Mineral Monday: Pyrite

This stunning mineral is very common and is better known by it's nickname.

Pyrite can be found all over the world including on the beaches of the nearby Lake Tahoe.

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3/12/2018 | By: Jennifer Sande |

The College of Science weekly video series, Mineral Monday, explores the many minerals, fossils and historical objects on display at the W.M. Keck Earth Science and Mineral Engineering Museum, as told by curator Garrett Barmore.This week's specimen may be familiar to you. Pyrite is very common, but it is better known by another name. Before watching the video, see if you can guess what pyrite's nickname is.

Pyrite up close

Iron pyrite comes in a few very unique crystal formations, such as this multi-cube shape. The almost perfect angles make it appear as if it has been carved or formed by human hands, but this is how the mineral forms naturally.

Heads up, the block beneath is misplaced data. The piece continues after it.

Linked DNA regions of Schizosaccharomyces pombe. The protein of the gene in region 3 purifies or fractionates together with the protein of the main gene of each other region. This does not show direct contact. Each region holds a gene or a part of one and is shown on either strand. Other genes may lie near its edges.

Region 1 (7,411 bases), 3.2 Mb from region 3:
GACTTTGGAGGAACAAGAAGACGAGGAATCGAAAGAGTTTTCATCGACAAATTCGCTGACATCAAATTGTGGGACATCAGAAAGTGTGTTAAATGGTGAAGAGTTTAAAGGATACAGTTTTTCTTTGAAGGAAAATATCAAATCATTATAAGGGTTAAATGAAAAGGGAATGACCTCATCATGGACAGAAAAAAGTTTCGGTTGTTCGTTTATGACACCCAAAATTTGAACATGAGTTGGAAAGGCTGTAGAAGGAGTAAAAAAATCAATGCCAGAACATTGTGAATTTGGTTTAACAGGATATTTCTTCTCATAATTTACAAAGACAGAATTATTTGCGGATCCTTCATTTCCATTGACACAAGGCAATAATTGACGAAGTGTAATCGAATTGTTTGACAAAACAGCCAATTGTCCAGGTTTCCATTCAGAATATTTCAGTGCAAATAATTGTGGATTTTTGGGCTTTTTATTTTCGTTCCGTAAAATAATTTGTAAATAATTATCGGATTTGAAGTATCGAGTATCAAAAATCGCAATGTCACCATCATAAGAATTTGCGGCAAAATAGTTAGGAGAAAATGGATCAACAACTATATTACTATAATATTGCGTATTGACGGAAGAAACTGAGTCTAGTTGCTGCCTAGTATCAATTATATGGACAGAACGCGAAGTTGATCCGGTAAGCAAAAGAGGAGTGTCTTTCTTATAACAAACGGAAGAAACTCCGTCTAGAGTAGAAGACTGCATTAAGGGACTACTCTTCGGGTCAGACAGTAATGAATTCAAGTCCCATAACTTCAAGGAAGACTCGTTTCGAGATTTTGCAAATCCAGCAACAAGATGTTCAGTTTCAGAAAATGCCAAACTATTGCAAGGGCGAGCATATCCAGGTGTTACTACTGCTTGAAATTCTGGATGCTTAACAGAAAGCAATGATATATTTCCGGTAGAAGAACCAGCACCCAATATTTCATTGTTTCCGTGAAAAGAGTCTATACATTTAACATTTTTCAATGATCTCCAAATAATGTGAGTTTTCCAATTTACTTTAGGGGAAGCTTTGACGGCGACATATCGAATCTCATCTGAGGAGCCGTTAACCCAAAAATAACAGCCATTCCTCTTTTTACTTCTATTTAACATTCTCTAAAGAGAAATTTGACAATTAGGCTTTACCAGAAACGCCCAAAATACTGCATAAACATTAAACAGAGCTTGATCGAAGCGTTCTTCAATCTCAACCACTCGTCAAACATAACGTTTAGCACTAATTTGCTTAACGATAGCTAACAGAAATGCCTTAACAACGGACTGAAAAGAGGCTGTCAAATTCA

iron pyrite from a distance

These pyrite specimens can be found on the ground floor of the main gallery in case 84.

Pyrite button

Located in the Mackay School of Mines building at the University of Nevada, Reno, the W.M. Keck Earth Science and Mineral Engineering Museum is open to the public Monday through Friday from 9 a.m. to 4 p.m. and the first Saturday of the month from 12 p.m. - 4 p.m.

The Keck Museum houses an outstanding collection of minerals, ores, fossil specimens, and photographs, in addition to mining related relics. The museum is also home to some of the spectacular Mackay Silver Collection, created by Tiffany & Co., for John Mackay and completed in 1878.

The first 10 visitors to mention this episode will receive a Mineral Monday: Pyrite button! For directions and museum details, visit unr.edu/keck

Mineral Monday is produced by the College of Science. To receive Mineral Monday in your inbox each week, sign up here.

See you next MIneral Monday!

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